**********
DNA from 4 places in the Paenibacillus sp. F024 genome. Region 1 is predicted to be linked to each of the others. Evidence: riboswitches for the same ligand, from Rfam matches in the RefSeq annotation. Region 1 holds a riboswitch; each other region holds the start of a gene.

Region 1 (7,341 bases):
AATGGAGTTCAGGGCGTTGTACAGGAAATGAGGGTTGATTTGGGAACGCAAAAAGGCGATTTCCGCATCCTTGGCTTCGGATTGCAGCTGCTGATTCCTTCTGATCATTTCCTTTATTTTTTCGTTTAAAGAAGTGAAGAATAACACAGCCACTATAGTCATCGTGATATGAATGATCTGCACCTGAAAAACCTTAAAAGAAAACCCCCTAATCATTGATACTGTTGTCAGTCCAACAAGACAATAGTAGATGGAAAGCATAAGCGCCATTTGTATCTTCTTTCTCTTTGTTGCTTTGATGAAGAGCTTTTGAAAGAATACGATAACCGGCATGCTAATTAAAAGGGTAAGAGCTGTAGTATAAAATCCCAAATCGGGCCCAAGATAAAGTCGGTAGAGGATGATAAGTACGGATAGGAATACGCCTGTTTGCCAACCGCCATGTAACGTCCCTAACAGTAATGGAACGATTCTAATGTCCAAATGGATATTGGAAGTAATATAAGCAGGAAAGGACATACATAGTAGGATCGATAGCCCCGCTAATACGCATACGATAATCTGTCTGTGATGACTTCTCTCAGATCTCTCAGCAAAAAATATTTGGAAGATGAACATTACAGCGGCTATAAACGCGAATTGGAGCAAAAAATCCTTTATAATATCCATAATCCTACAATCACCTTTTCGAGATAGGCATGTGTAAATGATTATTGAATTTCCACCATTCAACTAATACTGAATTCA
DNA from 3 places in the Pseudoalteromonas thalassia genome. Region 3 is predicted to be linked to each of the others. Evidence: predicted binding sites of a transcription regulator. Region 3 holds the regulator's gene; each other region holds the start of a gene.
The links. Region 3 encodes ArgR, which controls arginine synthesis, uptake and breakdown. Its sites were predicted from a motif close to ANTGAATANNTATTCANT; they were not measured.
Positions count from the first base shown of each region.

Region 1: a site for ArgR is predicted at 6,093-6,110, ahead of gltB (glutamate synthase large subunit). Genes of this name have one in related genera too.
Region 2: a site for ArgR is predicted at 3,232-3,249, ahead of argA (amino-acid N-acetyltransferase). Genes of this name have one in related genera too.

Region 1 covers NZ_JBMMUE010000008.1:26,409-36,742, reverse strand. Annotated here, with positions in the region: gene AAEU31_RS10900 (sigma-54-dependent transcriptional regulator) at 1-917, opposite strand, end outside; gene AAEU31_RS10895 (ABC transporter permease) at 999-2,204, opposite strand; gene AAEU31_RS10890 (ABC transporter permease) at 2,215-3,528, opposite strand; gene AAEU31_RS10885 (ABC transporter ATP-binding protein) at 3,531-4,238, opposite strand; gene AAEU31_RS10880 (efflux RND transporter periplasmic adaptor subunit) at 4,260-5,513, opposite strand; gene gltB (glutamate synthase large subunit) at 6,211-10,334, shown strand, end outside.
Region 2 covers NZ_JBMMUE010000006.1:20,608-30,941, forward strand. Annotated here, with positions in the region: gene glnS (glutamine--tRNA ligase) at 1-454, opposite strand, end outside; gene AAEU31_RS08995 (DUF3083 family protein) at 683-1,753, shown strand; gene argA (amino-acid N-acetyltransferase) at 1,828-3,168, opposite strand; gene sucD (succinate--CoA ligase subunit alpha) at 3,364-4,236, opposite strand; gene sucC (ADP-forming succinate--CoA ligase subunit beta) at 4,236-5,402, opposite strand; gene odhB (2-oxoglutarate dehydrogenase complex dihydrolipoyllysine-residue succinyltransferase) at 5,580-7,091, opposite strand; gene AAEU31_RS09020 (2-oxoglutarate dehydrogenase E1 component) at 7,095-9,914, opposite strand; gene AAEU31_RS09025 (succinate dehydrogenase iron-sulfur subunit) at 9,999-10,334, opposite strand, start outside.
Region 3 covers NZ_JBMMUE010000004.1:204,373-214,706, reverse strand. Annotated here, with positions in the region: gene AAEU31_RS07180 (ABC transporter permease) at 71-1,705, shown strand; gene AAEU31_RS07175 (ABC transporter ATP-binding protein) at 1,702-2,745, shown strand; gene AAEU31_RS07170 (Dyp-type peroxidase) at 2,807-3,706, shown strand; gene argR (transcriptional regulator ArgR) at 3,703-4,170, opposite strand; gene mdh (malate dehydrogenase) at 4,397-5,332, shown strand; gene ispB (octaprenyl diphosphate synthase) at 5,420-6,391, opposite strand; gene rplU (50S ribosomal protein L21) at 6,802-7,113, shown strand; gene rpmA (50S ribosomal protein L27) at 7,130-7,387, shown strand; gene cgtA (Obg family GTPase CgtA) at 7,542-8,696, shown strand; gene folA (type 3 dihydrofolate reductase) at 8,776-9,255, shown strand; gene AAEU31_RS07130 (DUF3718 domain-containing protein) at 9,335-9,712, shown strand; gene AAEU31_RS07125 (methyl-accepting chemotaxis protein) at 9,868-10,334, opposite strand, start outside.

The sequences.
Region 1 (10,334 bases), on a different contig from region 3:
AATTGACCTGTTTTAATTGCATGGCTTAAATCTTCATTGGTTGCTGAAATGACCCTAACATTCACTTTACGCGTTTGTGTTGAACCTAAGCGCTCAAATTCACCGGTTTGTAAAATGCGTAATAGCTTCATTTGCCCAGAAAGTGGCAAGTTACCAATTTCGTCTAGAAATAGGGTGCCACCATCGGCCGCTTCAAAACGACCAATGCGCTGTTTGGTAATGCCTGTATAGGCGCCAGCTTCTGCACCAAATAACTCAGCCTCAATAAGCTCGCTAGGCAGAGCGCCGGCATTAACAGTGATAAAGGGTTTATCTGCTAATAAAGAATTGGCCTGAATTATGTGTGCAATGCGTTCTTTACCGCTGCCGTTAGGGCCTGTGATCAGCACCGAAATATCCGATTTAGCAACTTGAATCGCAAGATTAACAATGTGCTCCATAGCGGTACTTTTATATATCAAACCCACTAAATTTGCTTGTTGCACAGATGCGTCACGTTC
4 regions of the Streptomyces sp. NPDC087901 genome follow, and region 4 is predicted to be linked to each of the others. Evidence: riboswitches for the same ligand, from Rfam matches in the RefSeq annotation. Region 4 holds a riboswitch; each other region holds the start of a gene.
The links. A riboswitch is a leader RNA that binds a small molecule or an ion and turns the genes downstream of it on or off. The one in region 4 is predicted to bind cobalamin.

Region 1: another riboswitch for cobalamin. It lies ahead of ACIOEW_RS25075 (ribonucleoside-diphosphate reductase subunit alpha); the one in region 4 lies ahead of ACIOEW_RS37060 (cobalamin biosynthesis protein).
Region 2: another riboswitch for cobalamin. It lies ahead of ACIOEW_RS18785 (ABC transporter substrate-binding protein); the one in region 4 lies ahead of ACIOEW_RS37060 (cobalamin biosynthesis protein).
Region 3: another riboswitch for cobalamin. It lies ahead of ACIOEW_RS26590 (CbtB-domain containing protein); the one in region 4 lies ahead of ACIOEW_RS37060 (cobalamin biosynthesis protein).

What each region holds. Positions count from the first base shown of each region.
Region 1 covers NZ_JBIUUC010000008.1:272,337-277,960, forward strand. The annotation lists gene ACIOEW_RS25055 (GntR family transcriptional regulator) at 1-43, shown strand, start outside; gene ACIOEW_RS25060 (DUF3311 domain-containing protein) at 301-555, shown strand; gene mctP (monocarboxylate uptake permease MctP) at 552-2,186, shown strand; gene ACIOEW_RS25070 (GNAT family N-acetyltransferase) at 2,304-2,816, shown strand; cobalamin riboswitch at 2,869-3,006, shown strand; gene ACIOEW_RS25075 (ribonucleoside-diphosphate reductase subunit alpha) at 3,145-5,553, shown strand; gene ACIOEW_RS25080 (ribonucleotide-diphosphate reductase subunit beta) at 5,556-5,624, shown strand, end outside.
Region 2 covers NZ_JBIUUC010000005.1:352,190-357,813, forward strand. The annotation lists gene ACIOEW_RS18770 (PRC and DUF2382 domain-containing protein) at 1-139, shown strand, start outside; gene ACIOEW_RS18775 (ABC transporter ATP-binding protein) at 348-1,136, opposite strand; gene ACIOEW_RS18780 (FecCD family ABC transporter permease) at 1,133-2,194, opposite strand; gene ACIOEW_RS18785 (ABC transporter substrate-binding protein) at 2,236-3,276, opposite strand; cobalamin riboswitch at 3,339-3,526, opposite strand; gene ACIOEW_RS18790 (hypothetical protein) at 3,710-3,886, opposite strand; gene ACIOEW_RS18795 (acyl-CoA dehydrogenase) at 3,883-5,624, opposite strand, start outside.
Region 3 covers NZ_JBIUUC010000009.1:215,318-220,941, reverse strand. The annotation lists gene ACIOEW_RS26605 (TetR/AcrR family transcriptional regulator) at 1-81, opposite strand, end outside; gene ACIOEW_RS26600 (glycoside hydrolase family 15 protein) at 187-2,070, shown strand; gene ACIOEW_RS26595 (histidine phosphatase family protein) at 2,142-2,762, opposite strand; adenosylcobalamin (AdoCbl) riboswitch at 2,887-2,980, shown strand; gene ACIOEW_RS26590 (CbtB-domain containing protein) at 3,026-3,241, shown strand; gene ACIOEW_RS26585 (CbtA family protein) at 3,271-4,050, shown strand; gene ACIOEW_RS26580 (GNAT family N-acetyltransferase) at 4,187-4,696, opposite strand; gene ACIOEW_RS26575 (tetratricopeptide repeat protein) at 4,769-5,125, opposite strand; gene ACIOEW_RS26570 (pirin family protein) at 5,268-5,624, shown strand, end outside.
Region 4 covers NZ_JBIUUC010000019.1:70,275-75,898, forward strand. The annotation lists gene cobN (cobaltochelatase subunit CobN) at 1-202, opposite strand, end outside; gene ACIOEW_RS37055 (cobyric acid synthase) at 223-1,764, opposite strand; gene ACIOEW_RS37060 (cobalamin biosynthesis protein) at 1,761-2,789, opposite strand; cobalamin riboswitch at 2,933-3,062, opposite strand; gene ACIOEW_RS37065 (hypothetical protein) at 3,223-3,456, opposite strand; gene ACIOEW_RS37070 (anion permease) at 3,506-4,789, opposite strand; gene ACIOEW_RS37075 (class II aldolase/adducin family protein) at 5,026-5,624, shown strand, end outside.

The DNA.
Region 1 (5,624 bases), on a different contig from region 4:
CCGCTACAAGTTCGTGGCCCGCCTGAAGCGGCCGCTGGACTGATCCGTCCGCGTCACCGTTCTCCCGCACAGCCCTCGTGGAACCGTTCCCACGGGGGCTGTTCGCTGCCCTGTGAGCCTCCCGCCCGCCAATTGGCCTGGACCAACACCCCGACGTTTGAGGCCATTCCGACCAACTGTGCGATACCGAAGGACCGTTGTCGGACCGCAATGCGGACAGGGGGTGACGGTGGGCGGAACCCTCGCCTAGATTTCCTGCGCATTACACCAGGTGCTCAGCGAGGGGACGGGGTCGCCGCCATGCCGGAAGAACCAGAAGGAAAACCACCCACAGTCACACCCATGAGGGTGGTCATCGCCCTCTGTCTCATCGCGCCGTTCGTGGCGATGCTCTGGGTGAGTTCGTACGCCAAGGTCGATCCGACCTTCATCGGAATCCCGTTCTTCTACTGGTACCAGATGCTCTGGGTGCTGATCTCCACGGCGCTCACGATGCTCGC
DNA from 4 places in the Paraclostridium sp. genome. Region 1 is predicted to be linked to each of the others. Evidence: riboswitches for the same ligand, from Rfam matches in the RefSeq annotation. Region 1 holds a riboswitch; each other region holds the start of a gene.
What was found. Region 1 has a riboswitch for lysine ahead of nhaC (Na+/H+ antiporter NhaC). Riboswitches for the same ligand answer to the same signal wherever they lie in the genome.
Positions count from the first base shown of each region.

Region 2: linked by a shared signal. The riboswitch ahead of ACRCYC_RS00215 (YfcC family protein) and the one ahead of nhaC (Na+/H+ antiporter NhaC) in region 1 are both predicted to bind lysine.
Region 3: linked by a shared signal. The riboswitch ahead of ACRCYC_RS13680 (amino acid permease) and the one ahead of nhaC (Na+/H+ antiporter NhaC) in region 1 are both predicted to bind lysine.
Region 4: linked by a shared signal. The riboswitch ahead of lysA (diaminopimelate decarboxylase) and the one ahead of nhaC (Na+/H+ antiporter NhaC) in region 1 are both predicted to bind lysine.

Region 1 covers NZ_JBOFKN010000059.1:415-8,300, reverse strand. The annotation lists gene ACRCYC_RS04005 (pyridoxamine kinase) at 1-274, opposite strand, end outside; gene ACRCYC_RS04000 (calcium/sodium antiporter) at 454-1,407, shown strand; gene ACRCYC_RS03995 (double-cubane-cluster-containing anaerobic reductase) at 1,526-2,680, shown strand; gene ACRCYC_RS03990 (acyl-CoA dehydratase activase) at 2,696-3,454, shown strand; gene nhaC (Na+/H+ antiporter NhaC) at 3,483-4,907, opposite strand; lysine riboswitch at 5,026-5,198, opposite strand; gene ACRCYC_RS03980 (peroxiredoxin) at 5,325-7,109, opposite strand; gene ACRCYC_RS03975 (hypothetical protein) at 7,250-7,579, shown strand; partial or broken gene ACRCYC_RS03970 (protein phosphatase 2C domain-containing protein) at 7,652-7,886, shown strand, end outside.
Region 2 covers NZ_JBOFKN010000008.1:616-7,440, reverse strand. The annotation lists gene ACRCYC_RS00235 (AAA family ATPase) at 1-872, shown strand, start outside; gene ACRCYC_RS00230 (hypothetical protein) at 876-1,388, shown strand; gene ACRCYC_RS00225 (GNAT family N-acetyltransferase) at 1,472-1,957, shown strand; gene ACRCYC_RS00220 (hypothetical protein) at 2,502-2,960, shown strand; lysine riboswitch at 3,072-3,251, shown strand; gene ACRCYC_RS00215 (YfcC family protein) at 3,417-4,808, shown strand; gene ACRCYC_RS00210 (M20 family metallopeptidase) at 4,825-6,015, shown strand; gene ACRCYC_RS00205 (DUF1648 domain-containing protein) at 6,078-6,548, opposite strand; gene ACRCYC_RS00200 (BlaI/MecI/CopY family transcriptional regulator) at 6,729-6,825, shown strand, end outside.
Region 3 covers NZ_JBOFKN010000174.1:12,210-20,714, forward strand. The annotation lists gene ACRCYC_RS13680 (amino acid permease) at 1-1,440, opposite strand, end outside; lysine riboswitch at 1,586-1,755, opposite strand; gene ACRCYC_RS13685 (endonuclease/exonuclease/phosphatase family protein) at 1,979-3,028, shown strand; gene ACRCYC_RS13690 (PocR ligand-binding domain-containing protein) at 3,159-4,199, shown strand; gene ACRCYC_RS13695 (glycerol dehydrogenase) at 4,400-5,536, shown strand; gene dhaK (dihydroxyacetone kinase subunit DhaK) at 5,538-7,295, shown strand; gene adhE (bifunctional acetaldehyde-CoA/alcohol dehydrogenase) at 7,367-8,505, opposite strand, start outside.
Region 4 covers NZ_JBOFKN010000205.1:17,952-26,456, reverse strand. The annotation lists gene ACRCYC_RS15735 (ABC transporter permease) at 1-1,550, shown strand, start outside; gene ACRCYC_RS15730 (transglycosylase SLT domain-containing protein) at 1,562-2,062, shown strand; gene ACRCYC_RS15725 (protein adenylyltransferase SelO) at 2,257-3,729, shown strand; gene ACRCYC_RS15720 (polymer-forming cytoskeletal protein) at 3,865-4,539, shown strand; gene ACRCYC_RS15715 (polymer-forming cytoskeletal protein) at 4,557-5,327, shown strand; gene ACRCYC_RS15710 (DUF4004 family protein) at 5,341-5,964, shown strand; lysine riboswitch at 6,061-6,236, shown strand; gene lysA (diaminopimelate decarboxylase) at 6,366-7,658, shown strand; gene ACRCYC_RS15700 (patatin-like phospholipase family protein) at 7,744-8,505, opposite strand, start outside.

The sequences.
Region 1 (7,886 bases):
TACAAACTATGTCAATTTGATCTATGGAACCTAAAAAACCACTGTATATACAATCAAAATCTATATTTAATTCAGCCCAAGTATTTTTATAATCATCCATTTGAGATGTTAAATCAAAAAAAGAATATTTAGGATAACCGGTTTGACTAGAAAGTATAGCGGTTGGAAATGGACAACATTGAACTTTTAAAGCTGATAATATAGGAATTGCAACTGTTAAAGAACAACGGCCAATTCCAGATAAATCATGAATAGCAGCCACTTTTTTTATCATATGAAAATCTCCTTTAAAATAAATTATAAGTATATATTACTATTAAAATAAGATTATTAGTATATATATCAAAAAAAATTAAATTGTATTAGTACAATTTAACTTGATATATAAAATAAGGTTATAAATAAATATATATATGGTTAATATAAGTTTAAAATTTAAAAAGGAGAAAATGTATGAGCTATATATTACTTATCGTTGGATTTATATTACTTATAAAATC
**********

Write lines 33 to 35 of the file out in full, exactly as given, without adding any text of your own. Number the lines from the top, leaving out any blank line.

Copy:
Region 4: linked by a shared signal. The riboswitch ahead of lysA (diaminopimelate decarboxylase) and the one ahead of nhaC (Na+/H+ antiporter NhaC) in region 1 are both predicted to bind lysine.

Region 1 covers NZ_JBOFKN010000059.1:415-8,300, reverse strand. The annotation lists gene ACRCYC_RS04005 (pyridoxamine kinase) at 1-274, opposite strand, end outside; gene ACRCYC_RS04000 (calcium/sodium antiporter) at 454-1,407, shown strand; gene ACRCYC_RS03995 (double-cubane-cluster-containing anaerobic reductase) at 1,526-2,680, shown strand; gene ACRCYC_RS03990 (acyl-CoA dehydratase activase) at 2,696-3,454, shown strand; gene nhaC (Na+/H+ antiporter NhaC) at 3,483-4,907, opposite strand; lysine riboswitch at 5,026-5,198, opposite strand; gene ACRCYC_RS03980 (peroxiredoxin) at 5,325-7,109, opposite strand; gene ACRCYC_RS03975 (hypothetical protein) at 7,250-7,579, shown strand; partial or broken gene ACRCYC_RS03970 (protein phosphatase 2C domain-containing protein) at 7,652-7,886, shown strand, end outside.
Region 2 covers NZ_JBOFKN010000008.1:616-7,440, reverse strand. The annotation lists gene ACRCYC_RS00235 (AAA family ATPase) at 1-872, shown strand, start outside; gene ACRCYC_RS00230 (hypothetical protein) at 876-1,388, shown strand; gene ACRCYC_RS00225 (GNAT family N-acetyltransferase) at 1,472-1,957, shown strand; gene ACRCYC_RS00220 (hypothetical protein) at 2,502-2,960, shown strand; lysine riboswitch at 3,072-3,251, shown strand; gene ACRCYC_RS00215 (YfcC family protein) at 3,417-4,808, shown strand; gene ACRCYC_RS00210 (M20 family metallopeptidase) at 4,825-6,015, shown strand; gene ACRCYC_RS00205 (DUF1648 domain-containing protein) at 6,078-6,548, opposite strand; gene ACRCYC_RS00200 (BlaI/MecI/CopY family transcriptional regulator) at 6,729-6,825, shown strand, end outside.